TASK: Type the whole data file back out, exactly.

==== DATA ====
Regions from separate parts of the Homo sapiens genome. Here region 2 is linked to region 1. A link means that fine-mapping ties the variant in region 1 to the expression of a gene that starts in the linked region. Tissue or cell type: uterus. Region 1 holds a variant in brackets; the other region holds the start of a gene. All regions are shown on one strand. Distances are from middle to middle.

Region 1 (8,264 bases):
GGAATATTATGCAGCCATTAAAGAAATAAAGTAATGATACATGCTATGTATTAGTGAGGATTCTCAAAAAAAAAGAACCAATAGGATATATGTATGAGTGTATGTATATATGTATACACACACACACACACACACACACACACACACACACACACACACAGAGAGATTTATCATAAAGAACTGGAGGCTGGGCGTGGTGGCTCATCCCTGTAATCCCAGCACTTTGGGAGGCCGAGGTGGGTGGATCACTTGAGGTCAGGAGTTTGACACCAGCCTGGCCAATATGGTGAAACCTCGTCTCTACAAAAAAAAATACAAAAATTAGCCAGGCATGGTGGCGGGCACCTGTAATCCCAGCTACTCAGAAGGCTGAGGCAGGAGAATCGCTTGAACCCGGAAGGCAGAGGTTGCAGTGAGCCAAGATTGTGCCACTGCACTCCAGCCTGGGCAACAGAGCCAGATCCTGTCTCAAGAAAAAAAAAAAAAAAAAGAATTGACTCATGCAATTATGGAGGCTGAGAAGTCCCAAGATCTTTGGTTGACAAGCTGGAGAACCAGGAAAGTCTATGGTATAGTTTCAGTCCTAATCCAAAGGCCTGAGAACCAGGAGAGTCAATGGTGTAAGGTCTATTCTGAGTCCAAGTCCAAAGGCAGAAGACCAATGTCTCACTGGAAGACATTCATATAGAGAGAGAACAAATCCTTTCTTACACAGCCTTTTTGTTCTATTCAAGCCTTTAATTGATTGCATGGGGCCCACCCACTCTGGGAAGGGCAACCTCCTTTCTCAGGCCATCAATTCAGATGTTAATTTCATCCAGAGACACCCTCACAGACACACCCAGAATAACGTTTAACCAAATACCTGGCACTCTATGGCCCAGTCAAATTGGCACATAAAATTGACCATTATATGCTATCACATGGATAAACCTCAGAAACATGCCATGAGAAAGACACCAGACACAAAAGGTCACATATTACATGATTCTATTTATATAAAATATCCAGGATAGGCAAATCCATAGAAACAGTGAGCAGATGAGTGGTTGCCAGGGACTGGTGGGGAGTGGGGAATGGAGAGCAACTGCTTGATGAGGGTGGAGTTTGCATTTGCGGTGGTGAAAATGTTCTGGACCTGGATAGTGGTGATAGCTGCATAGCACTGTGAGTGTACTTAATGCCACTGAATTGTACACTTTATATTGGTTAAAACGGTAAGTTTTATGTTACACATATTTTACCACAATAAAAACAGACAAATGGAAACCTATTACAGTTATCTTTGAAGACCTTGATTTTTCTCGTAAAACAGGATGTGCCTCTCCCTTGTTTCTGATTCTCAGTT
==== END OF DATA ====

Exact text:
Regions from separate parts of the Homo sapiens genome. Here region 2 is linked to region 1. A link means that fine-mapping ties the variant in region 1 to the expression of a gene that starts in the linked region. Tissue or cell type: uterus. Region 1 holds a variant in brackets; the other region holds the start of a gene. All regions are shown on one strand. Distances are from middle to middle.

Region 1 (8,264 bases):
GGAATATTATGCAGCCATTAAAGAAATAAAGTAATGATACATGCTATGTATTAGTGAGGATTCTCAAAAAAAAAGAACCAATAGGATATATGTATGAGTGTATGTATATATGTATACACACACACACACACACACACACACACACACACACACACACACAGAGAGATTTATCATAAAGAACTGGAGGCTGGGCGTGGTGGCTCATCCCTGTAATCCCAGCACTTTGGGAGGCCGAGGTGGGTGGATCACTTGAGGTCAGGAGTTTGACACCAGCCTGGCCAATATGGTGAAACCTCGTCTCTACAAAAAAAAATACAAAAATTAGCCAGGCATGGTGGCGGGCACCTGTAATCCCAGCTACTCAGAAGGCTGAGGCAGGAGAATCGCTTGAACCCGGAAGGCAGAGGTTGCAGTGAGCCAAGATTGTGCCACTGCACTCCAGCCTGGGCAACAGAGCCAGATCCTGTCTCAAGAAAAAAAAAAAAAAAAAGAATTGACTCATGCAATTATGGAGGCTGAGAAGTCCCAAGATCTTTGGTTGACAAGCTGGAGAACCAGGAAAGTCTATGGTATAGTTTCAGTCCTAATCCAAAGGCCTGAGAACCAGGAGAGTCAATGGTGTAAGGTCTATTCTGAGTCCAAGTCCAAAGGCAGAAGACCAATGTCTCACTGGAAGACATTCATATAGAGAGAGAACAAATCCTTTCTTACACAGCCTTTTTGTTCTATTCAAGCCTTTAATTGATTGCATGGGGCCCACCCACTCTGGGAAGGGCAACCTCCTTTCTCAGGCCATCAATTCAGATGTTAATTTCATCCAGAGACACCCTCACAGACACACCCAGAATAACGTTTAACCAAATACCTGGCACTCTATGGCCCAGTCAAATTGGCACATAAAATTGACCATTATATGCTATCACATGGATAAACCTCAGAAACATGCCATGAGAAAGACACCAGACACAAAAGGTCACATATTACATGATTCTATTTATATAAAATATCCAGGATAGGCAAATCCATAGAAACAGTGAGCAGATGAGTGGTTGCCAGGGACTGGTGGGGAGTGGGGAATGGAGAGCAACTGCTTGATGAGGGTGGAGTTTGCATTTGCGGTGGTGAAAATGTTCTGGACCTGGATAGTGGTGATAGCTGCATAGCACTGTGAGTGTACTTAATGCCACTGAATTGTACACTTTATATTGGTTAAAACGGTAAGTTTTATGTTACACATATTTTACCACAATAAAAACAGACAAATGGAAACCTATTACAGTTATCTTTGAAGACCTTGATTTTTCTCGTAAAACAGGATGTGCCTCTCCCTTGTTTCTGATTCTCAGTT